Matt Zeller is a US Army veteran. He is currently the advisory board chair of the Association of Wartime Allies. He is co-founder of No One Left Behind, a Truman National Security Project Fellow, and an adjunct fellow at the American Security Project. He is the author of “Watches Without Time,” which chronicles his experience serving as an embedded combat adviser in 2

As America’s war in Afghanistan comes to an end, many see the inevitable parallels to Vietnam – a long aimless war, a determined enemy ready to out bleed us, and now an evacuation reminiscent of the chaos of Saigon’s final hours.

When a war ends, two questions loom large: Was it worth it? And how do we end it? Only history can answer the first. Only we can answer the latter.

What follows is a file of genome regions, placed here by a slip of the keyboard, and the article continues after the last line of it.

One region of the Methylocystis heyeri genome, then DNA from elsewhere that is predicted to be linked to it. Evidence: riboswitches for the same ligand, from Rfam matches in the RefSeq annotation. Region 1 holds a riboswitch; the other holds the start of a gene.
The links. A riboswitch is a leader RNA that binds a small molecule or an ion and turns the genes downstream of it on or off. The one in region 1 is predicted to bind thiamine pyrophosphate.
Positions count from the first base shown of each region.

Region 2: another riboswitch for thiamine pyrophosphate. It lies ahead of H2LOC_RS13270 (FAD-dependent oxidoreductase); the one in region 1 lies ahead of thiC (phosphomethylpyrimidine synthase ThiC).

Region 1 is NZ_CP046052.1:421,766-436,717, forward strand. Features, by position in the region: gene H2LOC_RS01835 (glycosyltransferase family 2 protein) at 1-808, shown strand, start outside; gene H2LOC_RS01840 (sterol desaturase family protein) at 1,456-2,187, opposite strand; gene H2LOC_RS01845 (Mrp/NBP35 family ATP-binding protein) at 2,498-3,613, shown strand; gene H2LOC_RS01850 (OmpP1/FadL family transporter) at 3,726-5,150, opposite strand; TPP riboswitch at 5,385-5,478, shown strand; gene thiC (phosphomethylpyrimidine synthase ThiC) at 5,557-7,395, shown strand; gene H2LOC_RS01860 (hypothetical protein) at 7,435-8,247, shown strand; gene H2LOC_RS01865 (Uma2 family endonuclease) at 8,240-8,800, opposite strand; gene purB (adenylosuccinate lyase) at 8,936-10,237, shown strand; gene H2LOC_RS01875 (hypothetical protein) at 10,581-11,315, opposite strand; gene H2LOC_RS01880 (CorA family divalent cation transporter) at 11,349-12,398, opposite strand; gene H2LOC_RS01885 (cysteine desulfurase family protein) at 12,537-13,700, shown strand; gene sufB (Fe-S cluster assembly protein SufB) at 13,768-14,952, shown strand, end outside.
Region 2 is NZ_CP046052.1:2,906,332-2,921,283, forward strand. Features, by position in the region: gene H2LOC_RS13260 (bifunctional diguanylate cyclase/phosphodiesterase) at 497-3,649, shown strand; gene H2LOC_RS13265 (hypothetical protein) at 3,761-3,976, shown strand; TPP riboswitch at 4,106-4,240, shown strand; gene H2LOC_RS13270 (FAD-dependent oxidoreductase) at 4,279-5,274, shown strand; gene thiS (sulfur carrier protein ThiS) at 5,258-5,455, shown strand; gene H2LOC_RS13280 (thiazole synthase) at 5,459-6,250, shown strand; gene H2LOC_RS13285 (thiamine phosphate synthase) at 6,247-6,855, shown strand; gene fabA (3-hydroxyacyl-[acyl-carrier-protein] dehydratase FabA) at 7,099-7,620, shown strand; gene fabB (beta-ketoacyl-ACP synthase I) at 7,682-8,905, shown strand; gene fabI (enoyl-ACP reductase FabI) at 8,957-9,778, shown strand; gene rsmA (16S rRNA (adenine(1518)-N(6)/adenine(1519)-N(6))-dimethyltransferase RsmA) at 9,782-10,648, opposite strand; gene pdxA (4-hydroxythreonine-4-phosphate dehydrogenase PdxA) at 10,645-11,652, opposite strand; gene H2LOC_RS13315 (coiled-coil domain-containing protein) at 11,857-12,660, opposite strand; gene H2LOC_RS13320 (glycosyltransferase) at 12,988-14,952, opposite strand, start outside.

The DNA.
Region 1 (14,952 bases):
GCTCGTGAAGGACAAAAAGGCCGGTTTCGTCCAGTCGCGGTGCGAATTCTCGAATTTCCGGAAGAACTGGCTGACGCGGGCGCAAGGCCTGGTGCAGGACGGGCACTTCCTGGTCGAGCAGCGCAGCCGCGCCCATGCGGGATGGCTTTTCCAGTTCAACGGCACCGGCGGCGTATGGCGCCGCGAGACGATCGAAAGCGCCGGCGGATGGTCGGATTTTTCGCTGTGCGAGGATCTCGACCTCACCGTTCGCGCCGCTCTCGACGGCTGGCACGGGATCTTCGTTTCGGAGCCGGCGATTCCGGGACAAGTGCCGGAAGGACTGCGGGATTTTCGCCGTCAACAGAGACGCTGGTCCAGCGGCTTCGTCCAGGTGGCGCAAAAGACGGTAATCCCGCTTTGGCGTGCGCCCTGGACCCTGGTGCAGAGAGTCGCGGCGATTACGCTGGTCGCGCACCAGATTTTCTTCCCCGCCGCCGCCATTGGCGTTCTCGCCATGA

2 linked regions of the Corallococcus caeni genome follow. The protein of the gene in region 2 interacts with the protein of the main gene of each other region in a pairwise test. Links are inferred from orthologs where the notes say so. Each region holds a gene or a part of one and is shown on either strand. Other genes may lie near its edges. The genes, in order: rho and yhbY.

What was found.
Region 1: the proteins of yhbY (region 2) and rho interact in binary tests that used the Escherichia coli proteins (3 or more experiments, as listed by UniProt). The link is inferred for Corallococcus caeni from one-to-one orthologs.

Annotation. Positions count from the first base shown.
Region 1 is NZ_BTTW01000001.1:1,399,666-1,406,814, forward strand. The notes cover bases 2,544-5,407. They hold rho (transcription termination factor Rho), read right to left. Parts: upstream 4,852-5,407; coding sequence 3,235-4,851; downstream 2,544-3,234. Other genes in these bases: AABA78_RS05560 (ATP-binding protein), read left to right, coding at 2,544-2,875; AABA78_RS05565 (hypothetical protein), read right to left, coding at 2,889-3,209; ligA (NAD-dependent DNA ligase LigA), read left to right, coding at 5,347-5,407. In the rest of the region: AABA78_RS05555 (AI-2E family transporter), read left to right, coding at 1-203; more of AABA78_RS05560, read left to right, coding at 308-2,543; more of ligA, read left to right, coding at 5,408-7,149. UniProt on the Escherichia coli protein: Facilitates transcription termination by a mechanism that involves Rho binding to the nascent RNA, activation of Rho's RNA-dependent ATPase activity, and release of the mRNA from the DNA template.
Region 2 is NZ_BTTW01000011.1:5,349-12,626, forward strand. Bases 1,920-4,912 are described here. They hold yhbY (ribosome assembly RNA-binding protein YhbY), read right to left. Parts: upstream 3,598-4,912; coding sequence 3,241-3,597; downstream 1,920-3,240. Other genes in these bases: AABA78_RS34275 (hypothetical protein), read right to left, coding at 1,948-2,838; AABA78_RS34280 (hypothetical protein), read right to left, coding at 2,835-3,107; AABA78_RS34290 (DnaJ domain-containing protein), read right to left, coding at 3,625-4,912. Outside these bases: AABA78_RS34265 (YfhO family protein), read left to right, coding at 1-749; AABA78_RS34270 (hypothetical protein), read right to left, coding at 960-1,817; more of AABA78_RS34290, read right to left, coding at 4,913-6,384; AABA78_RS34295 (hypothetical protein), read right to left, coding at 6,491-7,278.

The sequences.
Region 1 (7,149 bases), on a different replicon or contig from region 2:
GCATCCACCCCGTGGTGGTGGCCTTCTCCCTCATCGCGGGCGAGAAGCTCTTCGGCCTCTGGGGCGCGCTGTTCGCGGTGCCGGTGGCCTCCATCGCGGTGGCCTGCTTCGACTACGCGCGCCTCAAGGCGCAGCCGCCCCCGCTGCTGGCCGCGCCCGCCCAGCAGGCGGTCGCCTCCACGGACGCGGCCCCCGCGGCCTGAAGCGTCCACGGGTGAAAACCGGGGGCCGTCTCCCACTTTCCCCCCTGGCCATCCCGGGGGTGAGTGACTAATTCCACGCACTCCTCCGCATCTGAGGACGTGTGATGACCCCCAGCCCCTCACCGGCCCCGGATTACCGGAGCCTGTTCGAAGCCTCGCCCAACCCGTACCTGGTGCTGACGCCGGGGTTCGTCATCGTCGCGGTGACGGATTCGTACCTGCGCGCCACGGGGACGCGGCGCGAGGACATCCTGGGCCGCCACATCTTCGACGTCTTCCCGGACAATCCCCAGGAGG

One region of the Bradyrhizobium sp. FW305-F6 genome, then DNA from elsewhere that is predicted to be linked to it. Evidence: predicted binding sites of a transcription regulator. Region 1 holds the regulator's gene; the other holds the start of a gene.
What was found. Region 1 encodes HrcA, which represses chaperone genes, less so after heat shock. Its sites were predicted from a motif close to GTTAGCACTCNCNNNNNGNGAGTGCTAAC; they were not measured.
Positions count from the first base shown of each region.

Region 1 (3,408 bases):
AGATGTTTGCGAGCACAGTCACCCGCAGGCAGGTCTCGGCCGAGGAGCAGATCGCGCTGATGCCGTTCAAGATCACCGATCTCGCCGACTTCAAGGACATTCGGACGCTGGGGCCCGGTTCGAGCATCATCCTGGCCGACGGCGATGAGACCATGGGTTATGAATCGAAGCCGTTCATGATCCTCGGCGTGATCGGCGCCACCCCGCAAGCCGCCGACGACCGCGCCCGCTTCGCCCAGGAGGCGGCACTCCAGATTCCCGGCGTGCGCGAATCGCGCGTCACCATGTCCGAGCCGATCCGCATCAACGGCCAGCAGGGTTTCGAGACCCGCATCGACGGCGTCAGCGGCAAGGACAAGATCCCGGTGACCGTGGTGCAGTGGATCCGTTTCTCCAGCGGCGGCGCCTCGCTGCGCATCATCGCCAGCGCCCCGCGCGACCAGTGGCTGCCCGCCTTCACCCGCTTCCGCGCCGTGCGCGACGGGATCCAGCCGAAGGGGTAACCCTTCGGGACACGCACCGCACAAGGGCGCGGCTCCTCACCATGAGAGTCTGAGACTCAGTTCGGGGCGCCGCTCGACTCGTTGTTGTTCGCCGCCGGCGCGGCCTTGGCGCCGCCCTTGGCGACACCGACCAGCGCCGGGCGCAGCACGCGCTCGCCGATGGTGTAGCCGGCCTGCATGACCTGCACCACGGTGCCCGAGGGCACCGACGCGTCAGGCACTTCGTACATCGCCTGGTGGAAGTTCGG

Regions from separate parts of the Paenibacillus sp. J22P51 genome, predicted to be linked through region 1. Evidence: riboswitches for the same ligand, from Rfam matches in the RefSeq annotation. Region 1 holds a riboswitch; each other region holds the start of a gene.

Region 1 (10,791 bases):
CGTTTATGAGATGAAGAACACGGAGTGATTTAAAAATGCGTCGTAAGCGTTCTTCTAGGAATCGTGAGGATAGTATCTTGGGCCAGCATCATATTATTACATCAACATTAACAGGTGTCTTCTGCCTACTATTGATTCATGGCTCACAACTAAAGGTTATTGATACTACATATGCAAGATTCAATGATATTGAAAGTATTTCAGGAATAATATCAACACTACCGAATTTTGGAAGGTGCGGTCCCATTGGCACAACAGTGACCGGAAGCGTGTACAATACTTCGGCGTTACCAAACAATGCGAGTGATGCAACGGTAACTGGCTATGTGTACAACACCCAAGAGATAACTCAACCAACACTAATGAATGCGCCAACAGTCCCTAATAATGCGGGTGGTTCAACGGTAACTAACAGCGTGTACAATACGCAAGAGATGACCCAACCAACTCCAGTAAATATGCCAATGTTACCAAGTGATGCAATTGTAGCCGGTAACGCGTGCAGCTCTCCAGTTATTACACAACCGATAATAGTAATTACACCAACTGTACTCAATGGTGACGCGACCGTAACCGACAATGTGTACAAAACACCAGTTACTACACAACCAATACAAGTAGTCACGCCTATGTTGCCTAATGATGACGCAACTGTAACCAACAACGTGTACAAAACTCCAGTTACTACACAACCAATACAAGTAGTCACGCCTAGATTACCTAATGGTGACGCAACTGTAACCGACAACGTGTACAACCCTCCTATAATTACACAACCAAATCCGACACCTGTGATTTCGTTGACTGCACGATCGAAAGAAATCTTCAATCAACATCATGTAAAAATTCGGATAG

As North Vietnamese forces bore down in a final assault on the dying nation of South Vietnam, American diplomats, spies, and the small remaining cadre of military advisers desperately mounted a last-minute rescue. None of it was planned ahead of time. The fact that we were able to evacuate 130,000 of our Vietnamese wartime allies in such circumstances was a miracle. Many escaped via ships – the remnants of the South Vietnamese Navy and merchant fleet – and sailed to Guam.

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